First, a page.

FIG. 2 shows the waterstream gate of this invention opened, by sliding ballast means 21 toward axis 1, to allow passage of water downstream. An upstream level can be maintained by adjustment of ballast means 21 along arm 11. The weight of gate 3 is significant because of its size and the heavy materials of construction, i.e., steel beams, etc. Brace 13 can be lengthened or shortened at sleeve 17 to compensate for the weight of gate 3 and bring the operation of this invention within the formula as set forth below.

Labelling the height of gate 3 as "A", the downstream level as "B", the controlled upstream level as "H", the angle of opening (rotation) about axis 1 as "C", the weight (force) of ballast means 21 as "F", the distance between said ballast mean's center of gravity and axis 1 as "L", and the width of the stream (and gate 1) to be "W", the following formula can be established: FL (1-sin C)=[(A-B)-1/3(H-B)]1/2(62.4H-B)H-BW[(1-cos (C-90)].

EXAMPLE 1

______________________________________Given:    A =    11 feet     B =     0 feet      F =  7.58 tons     H =     9 feet     L =    20 feet     W =    15 feet______________________________________
EXAMPLE 2

______________________________________Given:    A =    11 feet     B =     3 feet      L =  10 feet     H =     9 feet     W =    15 feet     F =     7.58 tons______________________________________
Patent Citations
Cited PatentFiling datePublication dateApplicantTitle
US1062364 *Nov 12, 1912May 20, 1913John E SchneiderFlume-gate.
US2616266 *Jan 19, 1948Nov 4, 1952Hale John SDam spillway and method of operating the same
US3683630 *Dec 21, 1970Aug 15, 1972Alexandre PhilippeConstant downstream level gate
AU165194A * Title not available
SU222687A1 * Title not available
Non-Patent Citations
Reference
1 *Engineering News Record, Aug. 10, 1950, p. 35.
2Engineering News-Record, Aug. 10, 1950, p. 35.
Referenced by
Citing PatentFiling datePublication dateApplicantTitle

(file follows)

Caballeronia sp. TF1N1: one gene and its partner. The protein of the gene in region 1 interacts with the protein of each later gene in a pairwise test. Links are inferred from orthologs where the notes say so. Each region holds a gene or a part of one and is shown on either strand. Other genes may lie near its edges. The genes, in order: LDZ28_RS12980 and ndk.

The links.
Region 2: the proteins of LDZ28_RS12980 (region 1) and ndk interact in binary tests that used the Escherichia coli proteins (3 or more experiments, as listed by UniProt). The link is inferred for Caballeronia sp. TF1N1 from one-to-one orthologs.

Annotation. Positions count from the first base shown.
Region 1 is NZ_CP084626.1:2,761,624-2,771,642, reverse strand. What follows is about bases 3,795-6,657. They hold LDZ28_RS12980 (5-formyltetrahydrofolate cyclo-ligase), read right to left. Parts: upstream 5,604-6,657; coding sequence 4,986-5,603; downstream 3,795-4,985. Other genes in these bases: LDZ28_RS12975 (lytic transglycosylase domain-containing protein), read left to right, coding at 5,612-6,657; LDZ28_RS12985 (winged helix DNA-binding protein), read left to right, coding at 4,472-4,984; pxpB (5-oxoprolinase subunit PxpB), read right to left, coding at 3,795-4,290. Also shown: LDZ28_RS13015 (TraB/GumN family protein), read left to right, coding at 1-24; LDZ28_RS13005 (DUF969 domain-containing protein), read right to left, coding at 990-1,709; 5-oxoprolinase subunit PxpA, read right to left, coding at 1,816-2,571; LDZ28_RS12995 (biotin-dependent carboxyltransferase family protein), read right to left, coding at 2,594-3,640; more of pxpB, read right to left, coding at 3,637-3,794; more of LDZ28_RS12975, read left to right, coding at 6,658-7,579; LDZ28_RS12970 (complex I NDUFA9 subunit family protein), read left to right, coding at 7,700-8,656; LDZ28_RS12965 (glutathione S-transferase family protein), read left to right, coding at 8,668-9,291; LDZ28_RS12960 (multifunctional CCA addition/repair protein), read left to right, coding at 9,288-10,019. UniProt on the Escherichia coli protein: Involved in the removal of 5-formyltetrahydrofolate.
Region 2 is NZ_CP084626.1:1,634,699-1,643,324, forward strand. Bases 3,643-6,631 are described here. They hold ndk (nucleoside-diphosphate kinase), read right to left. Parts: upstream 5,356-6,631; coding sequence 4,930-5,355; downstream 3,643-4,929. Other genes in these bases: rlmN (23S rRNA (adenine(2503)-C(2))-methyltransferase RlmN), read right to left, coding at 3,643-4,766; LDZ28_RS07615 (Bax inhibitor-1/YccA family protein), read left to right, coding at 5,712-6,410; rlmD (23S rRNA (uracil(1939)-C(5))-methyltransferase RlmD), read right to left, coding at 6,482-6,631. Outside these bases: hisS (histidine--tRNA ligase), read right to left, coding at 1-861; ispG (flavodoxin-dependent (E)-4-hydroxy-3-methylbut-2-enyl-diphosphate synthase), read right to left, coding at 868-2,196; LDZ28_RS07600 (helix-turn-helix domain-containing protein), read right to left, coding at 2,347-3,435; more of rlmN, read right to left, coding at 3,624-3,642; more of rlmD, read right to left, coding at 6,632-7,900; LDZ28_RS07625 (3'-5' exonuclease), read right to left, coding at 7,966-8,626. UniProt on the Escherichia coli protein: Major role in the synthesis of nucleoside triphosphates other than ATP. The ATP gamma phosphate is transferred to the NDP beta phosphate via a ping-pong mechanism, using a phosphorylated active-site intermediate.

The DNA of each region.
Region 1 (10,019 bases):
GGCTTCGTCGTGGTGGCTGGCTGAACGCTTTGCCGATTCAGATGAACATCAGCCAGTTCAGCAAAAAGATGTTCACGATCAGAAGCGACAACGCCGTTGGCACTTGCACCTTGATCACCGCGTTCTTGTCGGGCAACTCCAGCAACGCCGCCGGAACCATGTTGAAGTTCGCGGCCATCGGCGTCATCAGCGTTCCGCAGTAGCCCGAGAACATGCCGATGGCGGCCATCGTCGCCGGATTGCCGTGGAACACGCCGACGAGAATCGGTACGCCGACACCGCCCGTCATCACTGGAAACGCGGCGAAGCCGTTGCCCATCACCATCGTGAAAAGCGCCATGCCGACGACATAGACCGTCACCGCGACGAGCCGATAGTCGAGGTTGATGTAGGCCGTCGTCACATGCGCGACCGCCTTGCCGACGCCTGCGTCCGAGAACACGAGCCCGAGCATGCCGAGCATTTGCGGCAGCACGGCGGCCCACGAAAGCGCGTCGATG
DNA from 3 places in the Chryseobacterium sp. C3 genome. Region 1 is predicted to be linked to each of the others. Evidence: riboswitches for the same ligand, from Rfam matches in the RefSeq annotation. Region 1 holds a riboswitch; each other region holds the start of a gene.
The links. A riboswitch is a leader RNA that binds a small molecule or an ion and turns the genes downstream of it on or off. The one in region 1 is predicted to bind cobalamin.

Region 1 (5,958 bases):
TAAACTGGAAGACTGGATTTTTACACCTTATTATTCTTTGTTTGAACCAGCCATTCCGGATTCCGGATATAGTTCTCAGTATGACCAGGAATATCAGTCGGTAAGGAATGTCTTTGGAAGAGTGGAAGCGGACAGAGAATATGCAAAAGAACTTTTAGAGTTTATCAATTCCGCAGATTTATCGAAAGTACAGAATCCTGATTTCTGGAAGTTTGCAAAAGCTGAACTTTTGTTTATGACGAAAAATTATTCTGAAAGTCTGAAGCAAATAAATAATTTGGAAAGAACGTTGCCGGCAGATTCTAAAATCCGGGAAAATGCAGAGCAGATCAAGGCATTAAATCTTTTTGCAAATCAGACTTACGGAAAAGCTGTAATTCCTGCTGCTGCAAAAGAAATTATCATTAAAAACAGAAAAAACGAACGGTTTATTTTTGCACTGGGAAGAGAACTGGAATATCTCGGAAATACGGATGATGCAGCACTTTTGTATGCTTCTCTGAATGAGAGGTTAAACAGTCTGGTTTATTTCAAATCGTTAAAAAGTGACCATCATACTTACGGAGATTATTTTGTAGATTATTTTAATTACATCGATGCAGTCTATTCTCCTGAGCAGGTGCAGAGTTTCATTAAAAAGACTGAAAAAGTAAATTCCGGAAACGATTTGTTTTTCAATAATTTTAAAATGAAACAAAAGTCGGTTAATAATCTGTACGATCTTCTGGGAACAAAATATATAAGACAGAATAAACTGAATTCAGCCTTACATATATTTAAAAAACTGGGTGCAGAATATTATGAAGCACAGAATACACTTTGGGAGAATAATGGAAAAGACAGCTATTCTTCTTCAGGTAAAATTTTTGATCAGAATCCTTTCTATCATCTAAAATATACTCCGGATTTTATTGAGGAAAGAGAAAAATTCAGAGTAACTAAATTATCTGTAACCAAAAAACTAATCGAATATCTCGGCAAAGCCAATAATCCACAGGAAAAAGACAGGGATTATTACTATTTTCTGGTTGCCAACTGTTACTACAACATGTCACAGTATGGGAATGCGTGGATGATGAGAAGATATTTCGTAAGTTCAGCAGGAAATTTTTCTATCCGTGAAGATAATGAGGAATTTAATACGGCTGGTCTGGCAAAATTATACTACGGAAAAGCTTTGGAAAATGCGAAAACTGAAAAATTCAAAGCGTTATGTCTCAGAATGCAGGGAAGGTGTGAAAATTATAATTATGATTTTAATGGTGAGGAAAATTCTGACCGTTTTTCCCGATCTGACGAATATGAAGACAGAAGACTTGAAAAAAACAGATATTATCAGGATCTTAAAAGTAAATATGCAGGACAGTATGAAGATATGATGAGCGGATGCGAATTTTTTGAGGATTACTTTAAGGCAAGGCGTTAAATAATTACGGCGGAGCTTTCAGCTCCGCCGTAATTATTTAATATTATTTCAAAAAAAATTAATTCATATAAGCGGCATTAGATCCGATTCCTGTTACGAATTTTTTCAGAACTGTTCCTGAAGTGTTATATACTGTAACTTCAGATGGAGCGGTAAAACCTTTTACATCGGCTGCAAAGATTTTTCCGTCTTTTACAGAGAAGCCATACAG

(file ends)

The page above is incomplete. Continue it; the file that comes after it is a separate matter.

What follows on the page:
US4963057 *Jan 2, 1990Oct 16, 1990Societe Anonyme Dite: Alsthom FluidesSluice gate for automatically regulating a level
US5336018 *May 8, 1992Aug 9, 1994Inge MaudalTidal system and method for cleansing a harbor
US5516230 *May 5, 1994May 14, 1996Bargeron; Richard J.Gate for controlling upstream water level
US5829917 *May 6, 1994Nov 3, 1998Maudal; IngeTidal system and method for cleansing a harbor
US6287050 *Aug 31, 1999Sep 11, 2001Smart Vent, Inc.Foundation flood gate with ventilation
US6663318Aug 3, 2001Dec 16, 2003Trojan Technologies, Inc.Fluid level control system
US6692187 *Oct 21, 2002Feb 17, 2004Smart Vent, Inc.Flood gate for door
US6719491Feb 7, 2002Apr 13, 2004Trojan Technologies Inc.Fluid level control system
US7435035 *Nov 11, 2002Oct 14, 2008University Court Of Glasgow Caledonian UniversityWatertight gate having gate leaf connected to foldable support
US9353569Apr 8, 2015May 31, 2016Smart Vent Products, Inc.Connectors for a flood vent
US9376803Apr 8, 2015Jun 28, 2016Smart Vent Products, Inc.Flood vent trigger systems
US9551153Apr 8, 2015Jan 24, 2017Smart Vent Products, Inc.Scupper door systems
US9624637Apr 8, 2015Apr 18, 2017Smart Vent Products, Inc.Flood vent
US9637912Dec 10, 2015May 2, 2017Smart Vent Products, Inc.Flood vent having a panel
US20030082008 *Oct 21, 2002May 1, 2003Sprengle E. CarlFlood gate for door
US20050002737 *Nov 11, 2002Jan 6, 2005Martin CullenWatertight gate mechanism
WO2003012209A1Jul 26, 2002Feb 13, 2003Trojan Technologies Inc.Fluid level control system
WO2010003309A1 *Jun 26, 2009Jan 14, 2010Chin-Ho ChiuWater level adjusting device
Classifications
U.S. Classification405/87, 405/99, 405/80, 405/92
International ClassificationE02B7/40
Cooperative ClassificationE02B7/40
European ClassificationE02B7/40
Legal Events
DateCodeEventDescription
Mar 20, 1990REMIMaintenance fee reminder mailed
Aug 19, 1990LAPSLapse for failure to pay maintenance fees
Oct 30, 1990FPExpired due to failure to pay maintenance fee
Effective date: 19900819